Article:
I suspect that the weather where I recreate, ND and Northern MN is probably similar to the winter weather in MT (at least in terms of temperature). I haven't done any alpine climbing (though I'm planning on doing some this winter) but my upper body clothing system for snowshoeing and cross-country skiing trips consists of a wicking t-shirt, long underwear top (not always), fleece pullover with a long zipper (I like pullovers), and Golite Phantom Jacket. I also have a half-zip lightweight Golite insulated vest, that I think is probably similar to the Micropuff vest (I haven't seen a Micropuff) that is nice to wear either over or under the shell if it's cold. I have a Golite 6-Month Night parka, which seems similar to a DAS Parka, that I put on over everything when I'm moving if it's really cold (below 0F) or I'm stopped. If I'm stopped and it's below 0, I am cold. On my legs I wear some fleece or wool (very heavy) pants, and, with the fleece, a nylon shell.
I've been considering buying the OR Fraction pullover, on sale on REI-outlet.com for $63, but haven't yet because I think it would duplicate the function of my insulated vest to some degree, and I don't think I'd ever wear both. If I were you, I'd buy either the Micropuff jacket or vest, not both, and then later buy the other if you felt the need.
For now, you might use the OR Specter, but later I think you might like a bit loftier fleece layer, which doesn't need to be windproof/resistant.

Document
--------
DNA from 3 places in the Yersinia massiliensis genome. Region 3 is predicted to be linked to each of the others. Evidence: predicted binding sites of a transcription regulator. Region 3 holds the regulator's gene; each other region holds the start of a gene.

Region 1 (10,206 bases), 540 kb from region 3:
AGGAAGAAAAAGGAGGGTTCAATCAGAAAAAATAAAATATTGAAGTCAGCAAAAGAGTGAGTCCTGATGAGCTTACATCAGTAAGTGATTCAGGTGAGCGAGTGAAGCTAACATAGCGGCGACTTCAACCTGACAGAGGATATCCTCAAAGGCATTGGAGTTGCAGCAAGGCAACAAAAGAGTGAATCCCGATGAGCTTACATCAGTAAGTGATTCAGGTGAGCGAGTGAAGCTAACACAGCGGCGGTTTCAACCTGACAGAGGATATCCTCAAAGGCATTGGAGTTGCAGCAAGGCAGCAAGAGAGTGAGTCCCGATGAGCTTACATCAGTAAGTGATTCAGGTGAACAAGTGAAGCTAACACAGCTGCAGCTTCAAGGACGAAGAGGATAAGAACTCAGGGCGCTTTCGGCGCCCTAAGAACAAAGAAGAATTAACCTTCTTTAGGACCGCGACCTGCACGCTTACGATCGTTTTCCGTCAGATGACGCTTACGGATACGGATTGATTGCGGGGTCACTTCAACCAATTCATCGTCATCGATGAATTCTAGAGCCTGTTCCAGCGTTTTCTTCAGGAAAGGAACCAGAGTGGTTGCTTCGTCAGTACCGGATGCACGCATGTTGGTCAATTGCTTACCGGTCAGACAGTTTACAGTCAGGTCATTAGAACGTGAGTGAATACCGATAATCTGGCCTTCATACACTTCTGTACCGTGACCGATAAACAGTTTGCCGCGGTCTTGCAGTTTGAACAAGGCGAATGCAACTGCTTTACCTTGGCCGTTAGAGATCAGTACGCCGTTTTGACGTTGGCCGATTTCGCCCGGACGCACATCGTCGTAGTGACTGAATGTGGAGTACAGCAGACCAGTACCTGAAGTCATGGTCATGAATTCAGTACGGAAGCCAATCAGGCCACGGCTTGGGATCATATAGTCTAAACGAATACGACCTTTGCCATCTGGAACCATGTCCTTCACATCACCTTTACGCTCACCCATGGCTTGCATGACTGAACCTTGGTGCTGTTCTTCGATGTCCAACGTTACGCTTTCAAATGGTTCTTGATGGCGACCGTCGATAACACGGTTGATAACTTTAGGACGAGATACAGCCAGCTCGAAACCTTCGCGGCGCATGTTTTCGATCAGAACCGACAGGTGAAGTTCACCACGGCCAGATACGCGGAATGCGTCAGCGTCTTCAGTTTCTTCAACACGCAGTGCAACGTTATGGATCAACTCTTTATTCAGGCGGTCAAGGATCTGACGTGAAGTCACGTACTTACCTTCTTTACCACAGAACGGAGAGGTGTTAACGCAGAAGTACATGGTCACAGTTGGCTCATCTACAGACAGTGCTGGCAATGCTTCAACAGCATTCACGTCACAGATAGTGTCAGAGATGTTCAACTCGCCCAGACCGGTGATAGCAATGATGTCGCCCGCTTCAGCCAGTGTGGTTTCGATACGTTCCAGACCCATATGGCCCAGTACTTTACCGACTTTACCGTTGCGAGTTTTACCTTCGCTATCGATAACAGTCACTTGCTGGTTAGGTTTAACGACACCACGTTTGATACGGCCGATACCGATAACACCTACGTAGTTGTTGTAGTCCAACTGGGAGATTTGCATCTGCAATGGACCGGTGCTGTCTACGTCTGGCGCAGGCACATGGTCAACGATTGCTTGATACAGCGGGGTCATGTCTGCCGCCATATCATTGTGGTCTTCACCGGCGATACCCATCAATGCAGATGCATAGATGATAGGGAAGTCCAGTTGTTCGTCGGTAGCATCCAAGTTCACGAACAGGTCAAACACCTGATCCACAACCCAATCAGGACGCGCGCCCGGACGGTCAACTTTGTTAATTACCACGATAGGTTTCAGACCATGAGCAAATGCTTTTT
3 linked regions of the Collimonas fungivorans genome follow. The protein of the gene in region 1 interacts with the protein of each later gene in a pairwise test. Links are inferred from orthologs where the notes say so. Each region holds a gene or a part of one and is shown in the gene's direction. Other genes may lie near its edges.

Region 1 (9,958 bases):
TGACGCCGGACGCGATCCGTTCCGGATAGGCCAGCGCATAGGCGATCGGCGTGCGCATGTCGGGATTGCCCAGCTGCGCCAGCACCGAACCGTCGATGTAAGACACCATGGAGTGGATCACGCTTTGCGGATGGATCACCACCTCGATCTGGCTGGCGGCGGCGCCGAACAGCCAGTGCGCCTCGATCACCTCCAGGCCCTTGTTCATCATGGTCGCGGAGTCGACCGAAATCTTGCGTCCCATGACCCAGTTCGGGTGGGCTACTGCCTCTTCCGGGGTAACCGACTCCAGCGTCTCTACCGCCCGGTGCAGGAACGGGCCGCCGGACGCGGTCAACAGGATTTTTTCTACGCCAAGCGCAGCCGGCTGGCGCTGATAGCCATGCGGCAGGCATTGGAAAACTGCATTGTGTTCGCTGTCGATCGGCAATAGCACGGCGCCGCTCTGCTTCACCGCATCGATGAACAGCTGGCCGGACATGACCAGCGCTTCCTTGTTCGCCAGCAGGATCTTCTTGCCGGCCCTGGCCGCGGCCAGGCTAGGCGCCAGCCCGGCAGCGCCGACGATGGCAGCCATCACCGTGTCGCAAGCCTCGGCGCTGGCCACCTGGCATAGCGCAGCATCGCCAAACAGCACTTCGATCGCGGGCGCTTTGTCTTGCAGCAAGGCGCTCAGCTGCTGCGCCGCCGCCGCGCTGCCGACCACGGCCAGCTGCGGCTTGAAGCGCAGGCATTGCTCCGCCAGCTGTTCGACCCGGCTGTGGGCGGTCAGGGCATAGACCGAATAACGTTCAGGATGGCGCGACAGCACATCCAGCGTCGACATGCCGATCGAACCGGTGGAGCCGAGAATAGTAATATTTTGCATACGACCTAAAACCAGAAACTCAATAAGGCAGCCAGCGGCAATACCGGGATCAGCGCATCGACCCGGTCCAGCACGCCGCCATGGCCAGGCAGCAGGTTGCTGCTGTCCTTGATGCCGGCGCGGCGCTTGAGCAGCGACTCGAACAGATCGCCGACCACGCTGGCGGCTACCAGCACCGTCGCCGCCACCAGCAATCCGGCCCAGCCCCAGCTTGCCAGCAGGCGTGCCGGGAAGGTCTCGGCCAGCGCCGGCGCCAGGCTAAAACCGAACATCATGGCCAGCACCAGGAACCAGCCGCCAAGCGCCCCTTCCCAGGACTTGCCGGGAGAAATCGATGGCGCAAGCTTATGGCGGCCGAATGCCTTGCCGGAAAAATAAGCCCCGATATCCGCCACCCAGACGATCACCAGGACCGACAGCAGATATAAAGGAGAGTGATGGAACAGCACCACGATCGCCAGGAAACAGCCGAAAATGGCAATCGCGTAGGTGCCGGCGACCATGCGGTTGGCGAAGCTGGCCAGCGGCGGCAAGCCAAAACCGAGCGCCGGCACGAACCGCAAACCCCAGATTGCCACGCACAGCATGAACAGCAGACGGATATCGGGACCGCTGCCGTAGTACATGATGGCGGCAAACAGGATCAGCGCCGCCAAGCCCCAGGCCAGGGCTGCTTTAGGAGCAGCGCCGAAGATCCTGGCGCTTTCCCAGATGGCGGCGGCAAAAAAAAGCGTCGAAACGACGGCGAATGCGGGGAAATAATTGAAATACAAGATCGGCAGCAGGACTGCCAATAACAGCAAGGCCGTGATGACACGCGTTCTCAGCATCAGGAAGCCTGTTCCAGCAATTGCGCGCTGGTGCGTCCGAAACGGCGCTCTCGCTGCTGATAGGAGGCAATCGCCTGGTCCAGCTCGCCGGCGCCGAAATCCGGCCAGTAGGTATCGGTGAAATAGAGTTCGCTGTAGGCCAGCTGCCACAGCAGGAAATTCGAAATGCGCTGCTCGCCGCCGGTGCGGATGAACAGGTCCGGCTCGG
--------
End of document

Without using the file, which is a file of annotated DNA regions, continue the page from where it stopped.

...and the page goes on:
I would probably not buy the Golite Cumulus, but instead buy something like the Patagonia DAS or Wild Things Belay Jacket, which I think would be more versatile (you could put it on over all your other layers) and keep you warmer due to the hood.
I might also skip the insulated pants for now, and buy them later if you find that your legs are cold. I have a pair of Polarguard 3D insulated pants somewhere, because I thought they'd be nice, but I've never really needed them.
This system would be OK to a pretty cold temp (something well below 0) if you were moving, but wouldn't really let you stop to belay if it were much below 0. If you want to be warm and sedentary when it's really cold, you'd probably need the insulated pants and to step up to a serious down parka like the Marmot 8000M Parka or the Mountain Hardwear Absolute Zero Parka. The other option is to just avoid climbing on the absolute coldest days of the year.